Published: 2 August 2015
A HEALTHY and active former palliative care nurse has ended her life at a Swiss suicide clinic because she did not want to become “an old lady hobbling up the road with a trolley”.
Gill Pharaoh, 75, who wrote two books giving advice on how to care for the elderly, was not suffering from a terminal disease nor was she seriously ill. Her decision to end her life was based simply on a desire not to grow old.
Speaking to The Sunday Times shortly before her death in Basel on July 21, the mother-of-two said: “I have looked after people who are old, on and off, all my life. I have always said, ‘I am not getting old. I do not think old age is fun.’ I know that I have gone just over the hill now. It is not going to start getting better. I do not want people to remember me as a sort of old lady hobbling up the road with a trolley.
“I have got so many friends with partners who, plainly, are a liability. I know you shouldn’t say that but I have this mental picture in my head of all you need to do, at my age, is break a hip and you are likely to go very much downhill from that.”
Gill, who looked much younger than her age, is one of a growing number of Britons who are choosing an assisted death in Switzerland to avoid what they perceive to be the gradual deterioration and indignity of old age. While supporters say the choice of when to die is the ultimate freedom, critics fear people may take the decision under duress and want stronger safeguards.
A spokesman for Care Not Killing, which campaigns against assisted dying, said: “This is another deeply troubling case and sends out a chilling message about how society values and looks after elderly people in the UK.”
However, Dr Michael Irwin, the co-ordinator of the Society for Old Age Rational Suicide (Soars), who helped Gill with her plans to go to Switzerland, said: “Some will say that Gill was wrong to avoid the expected decrepitude of ‘old age’ but, having seen much suffering as a palliative care nurse, she took the rational decision that . . . she preferred to have a pre-emptive, doctor-assisted suicide.”
Three weeks before her death, Gill was entertaining guests in the back garden of her north London home with stories of blowing a whistle at a street carnival and joking about the pale legs of John, her partner of 25 years.
While she became tired after working in her garden for more than 20 minutes at a time, suffered intermittent back pain following a bout of shingles in 2010 and had tinnitus, Gill was in generally good health and on no medication. However, she felt she was going downhill “in an almost imperceptible way” as she grew older.
“I would rather go out when I am not quite at a peak. I have dropped off a bit but I want to be still me, recognisably me and not have people look and think, ‘Oh, are you Gill, were you Gill?” she said. “A lot of people are very good until they are 70 and then they start sloping off a bit.”
Gill was accompanied to Lifecircle, the assisted-dying clinic in Basel, by John. On the eve of her death, the couple wandered through the old part of the city before enjoying a meal on the banks of the Rhine.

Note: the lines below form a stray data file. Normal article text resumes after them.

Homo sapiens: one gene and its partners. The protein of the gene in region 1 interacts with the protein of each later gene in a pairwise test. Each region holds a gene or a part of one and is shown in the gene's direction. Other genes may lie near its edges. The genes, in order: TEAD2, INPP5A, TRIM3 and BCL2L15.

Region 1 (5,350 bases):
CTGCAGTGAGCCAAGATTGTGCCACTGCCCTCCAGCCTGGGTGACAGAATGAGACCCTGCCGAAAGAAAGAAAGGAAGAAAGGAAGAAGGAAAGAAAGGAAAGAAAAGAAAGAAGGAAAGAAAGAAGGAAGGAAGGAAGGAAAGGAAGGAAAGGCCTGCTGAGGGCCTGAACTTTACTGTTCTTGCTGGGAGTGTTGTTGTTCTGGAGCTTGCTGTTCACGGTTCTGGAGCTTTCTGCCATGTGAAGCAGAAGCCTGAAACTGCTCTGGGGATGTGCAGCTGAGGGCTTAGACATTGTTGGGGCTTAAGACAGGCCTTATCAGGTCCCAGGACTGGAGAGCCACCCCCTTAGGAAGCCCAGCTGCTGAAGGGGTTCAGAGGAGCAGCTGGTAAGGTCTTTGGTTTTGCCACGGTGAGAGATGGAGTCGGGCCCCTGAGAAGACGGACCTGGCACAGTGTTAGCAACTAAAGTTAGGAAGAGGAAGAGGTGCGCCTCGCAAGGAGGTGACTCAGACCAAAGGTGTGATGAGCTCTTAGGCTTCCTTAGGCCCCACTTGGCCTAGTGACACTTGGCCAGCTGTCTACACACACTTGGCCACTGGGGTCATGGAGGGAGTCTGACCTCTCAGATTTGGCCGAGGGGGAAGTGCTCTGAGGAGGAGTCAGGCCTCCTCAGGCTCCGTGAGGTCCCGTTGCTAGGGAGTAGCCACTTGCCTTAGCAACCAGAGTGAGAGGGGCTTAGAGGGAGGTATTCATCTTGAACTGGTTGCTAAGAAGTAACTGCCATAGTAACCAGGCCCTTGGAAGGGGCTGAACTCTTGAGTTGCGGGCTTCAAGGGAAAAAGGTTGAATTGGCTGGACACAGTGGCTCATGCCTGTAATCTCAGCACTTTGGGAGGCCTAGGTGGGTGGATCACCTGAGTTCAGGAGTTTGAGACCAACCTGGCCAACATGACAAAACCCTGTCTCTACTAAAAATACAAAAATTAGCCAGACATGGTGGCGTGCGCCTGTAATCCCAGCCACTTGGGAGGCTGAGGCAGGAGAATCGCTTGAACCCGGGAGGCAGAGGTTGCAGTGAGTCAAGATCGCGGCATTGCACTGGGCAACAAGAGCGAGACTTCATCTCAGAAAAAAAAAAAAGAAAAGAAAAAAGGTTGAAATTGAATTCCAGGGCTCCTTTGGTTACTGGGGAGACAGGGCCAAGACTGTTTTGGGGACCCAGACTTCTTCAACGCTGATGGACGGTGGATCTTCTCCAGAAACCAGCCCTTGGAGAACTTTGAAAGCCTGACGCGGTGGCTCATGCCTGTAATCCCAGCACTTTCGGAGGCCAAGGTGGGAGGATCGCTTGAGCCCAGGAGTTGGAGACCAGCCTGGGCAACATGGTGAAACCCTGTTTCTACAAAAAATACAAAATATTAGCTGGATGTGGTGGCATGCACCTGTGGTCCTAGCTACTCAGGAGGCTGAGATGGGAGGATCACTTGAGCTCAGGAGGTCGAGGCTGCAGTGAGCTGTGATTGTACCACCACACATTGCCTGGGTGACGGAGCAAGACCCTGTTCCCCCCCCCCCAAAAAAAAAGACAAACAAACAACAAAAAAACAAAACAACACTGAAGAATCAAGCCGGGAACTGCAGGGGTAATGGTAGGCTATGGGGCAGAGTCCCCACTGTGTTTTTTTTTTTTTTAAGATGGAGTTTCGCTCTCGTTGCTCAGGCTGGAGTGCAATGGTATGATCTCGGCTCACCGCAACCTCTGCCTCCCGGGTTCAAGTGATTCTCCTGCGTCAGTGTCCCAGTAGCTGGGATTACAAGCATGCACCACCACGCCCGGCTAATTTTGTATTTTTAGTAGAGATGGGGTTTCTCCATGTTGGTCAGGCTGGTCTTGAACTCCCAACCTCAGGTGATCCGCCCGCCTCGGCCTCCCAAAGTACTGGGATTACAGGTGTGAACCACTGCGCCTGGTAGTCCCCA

“The whole evening was very tranquil and enjoyable,” said John. “I think it is what we both wanted. Gill had been thinking about it for years and I had no intention of spoiling it by getting emotional and heavy.”
Gill was joking until the very last. For legal reasons, patients must confirm on video they understand that, by sliding a syringe driver to allow a fatal medication to be administered intravenously, they will die.
When Dr Erika Preisig, who runs Lifecircle, asked Gill if she did so, she replied: “Oh, yes, Erika, I have done it hundreds of times,” before seriously answering: “I am going to die.”
Following her death, John called Gill’s children, Caron and Mark. Both knew of their mother’s plans although Caron, in particular, had struggled to cope with her mother’s decision.
“It is not his [John’s] choice at all and my kids are backing me, although it is not their choice,” said Gill before the journey to Switzerland. “My daughter is a nurse and she said, ‘Intellectually, I know where you are coming from but emotionally I am finding it really hard,’ and I know she is.”
Before she died Gill arranged her own humanist memorial service, to take place later this month.
Two months before her death, Gill wrote an article, entitled My Last Word, in which she explained her decision to end her life.
“Day by day, I am enjoying my life. I simply do not want to follow this natural deterioration through to the last stage when I may be requiring a lot of help,” she wrote.
“I have to take action early on because no one will be able to take action for me. The thought that I may need help from my children appals me. I know many old people expect, and even demand, help from their children but I think this is a most selfish and unreasonable view.”
She said her experience as a nurse, including working in nursing homes, had opened her eyes to the reality of being elderly.
“If you work in a nursing home and you have people who are incontinent, who use bad language, who walk around the rooms and just take things, it is very difficult. It is not a job you enjoy,” she said.
“I just felt it was so bleak and so sad. We all did what we could but, for many of those old people, there wasn’t a lot you could do. We do not look at the reality. Generally, it is awful.”
According to a study by Zurich University last year, 126 of the 611 people who travelled to Switzerland to end their lives between 2008 and 2012 were from the UK.